Egg production has now risen to between 84 and 87% of the total flock in house one. As old stock is culled at 80 weeks, new stock is brought in and egg quantities will vary over this period of change, and the egg sizes will vary as the pullets start laying (first they will lay smaller eggs).  There has been a slight increase in yolk size on average. The egg size has risen overall, and there are more 7 and jumbo eggs being produced (up about 10‐15%).  The shell has definitely become stronger and less brittle.


Even though there were several changes in the flock during the year regards culling and new pullets being introduced, the blood samples taken, showed no signs of parasites returning. The general health of the hens remained at a good level with no signs of virus or skin diseases evident.

The noise levels were constantly lower at all times compared to the control house. The hens appeared to be more content in their environment and there was less pecking between hens. There was also a drop in the amount of food eaten by the chickens, yet the output in eggs and quality had increased. The appetite in the control house, however, remained the same.

The mortality rate was the most significant factor of these tests. At no stage did they creep over the 25 per month and averaged out at about 16‐18 level, the hens appeared to have lost a lot of their aggressive nature and cannibalistic habits. This was a significant drop as at the start before the tests the mortality rate was from 60 to 100 chickens.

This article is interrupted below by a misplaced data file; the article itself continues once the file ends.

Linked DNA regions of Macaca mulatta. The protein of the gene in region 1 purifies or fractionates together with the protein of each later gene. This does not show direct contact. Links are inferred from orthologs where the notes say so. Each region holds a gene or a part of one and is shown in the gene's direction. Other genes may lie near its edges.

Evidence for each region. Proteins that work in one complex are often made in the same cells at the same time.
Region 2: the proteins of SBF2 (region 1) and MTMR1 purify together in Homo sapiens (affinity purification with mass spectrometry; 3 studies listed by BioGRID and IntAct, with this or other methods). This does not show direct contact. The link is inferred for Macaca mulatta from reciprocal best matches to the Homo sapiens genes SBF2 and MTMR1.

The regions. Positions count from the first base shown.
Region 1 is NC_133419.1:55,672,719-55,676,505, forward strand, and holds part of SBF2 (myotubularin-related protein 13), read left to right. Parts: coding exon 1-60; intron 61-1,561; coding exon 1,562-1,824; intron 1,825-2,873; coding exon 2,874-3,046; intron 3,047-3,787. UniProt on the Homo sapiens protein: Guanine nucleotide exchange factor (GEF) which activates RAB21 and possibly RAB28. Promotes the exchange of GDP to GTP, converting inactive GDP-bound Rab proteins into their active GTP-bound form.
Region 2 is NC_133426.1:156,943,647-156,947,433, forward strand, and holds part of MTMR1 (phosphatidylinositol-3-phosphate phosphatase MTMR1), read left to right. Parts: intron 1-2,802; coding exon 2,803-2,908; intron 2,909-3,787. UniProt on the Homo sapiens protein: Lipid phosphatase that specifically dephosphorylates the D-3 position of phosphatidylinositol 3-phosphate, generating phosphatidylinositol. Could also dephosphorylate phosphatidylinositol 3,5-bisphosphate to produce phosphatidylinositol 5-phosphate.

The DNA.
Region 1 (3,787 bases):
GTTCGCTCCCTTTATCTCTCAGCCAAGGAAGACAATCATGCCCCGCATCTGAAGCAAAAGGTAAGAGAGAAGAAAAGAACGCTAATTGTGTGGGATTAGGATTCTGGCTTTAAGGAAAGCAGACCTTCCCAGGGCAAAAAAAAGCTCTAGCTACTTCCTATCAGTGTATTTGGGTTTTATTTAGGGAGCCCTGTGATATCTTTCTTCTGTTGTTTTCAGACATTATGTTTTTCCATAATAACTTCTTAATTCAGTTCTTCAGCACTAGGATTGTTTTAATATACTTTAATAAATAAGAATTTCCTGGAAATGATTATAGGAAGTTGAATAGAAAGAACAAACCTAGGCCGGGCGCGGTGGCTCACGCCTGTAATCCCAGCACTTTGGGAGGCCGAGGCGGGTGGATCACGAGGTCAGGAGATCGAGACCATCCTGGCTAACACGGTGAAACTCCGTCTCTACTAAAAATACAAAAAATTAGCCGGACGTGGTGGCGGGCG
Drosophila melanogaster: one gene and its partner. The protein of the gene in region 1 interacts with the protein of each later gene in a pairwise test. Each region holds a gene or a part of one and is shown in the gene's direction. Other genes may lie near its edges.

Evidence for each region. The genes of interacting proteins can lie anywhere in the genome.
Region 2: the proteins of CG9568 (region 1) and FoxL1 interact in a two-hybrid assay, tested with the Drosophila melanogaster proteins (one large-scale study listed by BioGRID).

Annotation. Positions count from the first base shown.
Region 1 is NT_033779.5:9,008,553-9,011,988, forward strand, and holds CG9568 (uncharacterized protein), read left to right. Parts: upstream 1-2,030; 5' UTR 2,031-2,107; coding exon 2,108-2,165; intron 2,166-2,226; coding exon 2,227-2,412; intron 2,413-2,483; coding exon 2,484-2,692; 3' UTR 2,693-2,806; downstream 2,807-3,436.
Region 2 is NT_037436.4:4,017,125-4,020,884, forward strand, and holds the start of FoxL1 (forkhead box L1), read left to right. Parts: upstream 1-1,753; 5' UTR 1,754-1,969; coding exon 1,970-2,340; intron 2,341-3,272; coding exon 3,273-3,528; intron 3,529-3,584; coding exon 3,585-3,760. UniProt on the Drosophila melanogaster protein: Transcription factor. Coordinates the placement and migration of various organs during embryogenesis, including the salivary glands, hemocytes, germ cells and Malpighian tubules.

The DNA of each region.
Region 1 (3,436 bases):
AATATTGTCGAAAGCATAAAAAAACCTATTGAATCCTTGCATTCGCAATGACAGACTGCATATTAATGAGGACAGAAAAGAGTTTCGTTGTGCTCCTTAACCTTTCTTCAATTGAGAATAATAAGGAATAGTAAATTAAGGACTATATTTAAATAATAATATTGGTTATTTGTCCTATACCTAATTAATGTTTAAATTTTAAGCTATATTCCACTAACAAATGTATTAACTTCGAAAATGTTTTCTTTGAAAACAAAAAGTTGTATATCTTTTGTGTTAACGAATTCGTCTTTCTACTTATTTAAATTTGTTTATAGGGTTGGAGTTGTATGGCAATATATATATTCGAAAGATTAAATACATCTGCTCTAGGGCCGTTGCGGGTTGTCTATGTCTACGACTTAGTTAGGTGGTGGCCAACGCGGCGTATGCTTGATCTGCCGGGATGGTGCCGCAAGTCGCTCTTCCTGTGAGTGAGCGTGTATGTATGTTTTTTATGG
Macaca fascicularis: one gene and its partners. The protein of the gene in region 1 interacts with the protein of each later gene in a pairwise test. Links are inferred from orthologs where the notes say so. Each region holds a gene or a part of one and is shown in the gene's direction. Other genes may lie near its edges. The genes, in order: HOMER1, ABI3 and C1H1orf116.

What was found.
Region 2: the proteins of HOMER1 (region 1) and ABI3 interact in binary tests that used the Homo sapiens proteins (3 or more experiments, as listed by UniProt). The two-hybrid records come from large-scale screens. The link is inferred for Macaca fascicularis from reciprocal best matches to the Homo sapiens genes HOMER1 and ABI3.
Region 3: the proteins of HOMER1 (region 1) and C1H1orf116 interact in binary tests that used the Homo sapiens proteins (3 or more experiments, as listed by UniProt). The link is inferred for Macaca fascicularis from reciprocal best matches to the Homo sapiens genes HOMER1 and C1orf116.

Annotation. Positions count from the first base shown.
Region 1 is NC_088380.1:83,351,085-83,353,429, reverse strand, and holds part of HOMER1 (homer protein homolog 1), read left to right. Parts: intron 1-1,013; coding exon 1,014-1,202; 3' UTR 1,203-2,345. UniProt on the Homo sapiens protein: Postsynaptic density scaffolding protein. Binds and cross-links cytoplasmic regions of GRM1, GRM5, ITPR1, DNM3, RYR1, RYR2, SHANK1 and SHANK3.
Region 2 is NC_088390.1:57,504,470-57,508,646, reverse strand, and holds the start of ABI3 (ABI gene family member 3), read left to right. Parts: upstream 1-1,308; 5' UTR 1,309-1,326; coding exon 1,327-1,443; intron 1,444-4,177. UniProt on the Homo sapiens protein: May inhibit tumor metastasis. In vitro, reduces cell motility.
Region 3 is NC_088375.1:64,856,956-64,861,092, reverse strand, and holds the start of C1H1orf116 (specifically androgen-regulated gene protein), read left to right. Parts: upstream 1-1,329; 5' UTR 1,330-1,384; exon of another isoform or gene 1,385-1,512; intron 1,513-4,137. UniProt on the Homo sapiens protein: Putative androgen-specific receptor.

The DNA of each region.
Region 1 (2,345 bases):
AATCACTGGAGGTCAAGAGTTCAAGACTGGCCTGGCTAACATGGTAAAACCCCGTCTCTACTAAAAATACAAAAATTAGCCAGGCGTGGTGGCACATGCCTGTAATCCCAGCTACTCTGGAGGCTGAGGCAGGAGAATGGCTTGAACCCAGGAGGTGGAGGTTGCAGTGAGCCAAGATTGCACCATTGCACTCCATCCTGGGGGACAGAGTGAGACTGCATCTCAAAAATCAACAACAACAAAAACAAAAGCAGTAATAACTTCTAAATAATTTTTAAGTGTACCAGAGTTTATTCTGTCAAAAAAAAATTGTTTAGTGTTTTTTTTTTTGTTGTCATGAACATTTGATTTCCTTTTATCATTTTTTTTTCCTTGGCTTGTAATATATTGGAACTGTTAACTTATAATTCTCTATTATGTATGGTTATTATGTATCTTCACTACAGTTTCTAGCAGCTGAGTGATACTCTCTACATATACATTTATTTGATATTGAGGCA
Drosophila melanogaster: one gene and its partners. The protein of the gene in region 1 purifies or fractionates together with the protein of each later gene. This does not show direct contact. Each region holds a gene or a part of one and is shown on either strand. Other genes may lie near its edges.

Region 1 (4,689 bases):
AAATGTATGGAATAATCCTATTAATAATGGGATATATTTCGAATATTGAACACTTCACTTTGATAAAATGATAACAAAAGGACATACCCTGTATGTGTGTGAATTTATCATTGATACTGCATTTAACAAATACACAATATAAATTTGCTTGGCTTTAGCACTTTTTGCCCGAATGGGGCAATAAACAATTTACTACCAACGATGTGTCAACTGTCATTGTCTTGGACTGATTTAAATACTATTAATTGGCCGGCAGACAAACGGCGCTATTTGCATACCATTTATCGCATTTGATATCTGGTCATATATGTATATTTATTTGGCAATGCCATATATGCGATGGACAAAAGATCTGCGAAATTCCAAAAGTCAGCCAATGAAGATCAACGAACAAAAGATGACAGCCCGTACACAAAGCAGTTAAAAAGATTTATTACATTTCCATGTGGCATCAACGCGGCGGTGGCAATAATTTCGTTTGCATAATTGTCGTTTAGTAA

Egg production rose to as high as 89% at times but ended up averaging between 84 and 87% which equates to a good 10% increase in production for the farmer. The quality of the eggs remained at a high level throughout with a consistent improvement in color of the yolk and better viscosity in the egg whites. The egg size definitely increased overall. The average egg weight went from 63 grams to 66 grams. The shell did not improve greatly in thickness; however, crack testing gave an indication that the shells were stronger.

There were definitely some impressive gains in egg production and a large drop off in mortality rates. When we add up the monetary gain from installing a Blushield, the results show a significant return, especially for an industry that works on small margins. A 10% increase in egg production appears to be the average over the testing period, and the mortality rate fell from around 100 per month to an average of 17.

Each laying hen is worth between $15 and $18, an average of $16.50

Before testing: 100 deaths at $16.50 = $1,650

After Blushield: 17 deaths at $16.50 = $280.50

An overall savings in deaths alone of $1,369.50 per month!


It was also evident that one of the longer term effects the Blushield will help with is the term of the hens' laying life, which was extended out by as much as 20 weeks per hen. Egg size and quality of the eggs increased, and larger eggs were laid compared to the control house.

It is clear that Blushield has a significant effect on egg laying chickens. The poultry farm would be quickly able to reap the benefits and the Blushield would more than pay for itself within the first month, making future production more profitable and to also be of benefit to the hens in the hen house.

Learn more about the Blushield device here.

Disclaimer: This article is not intended to provide medical advice, diagnosis or treatment. Views expressed here do not necessarily reflect those of GreenMedInfo or its staff.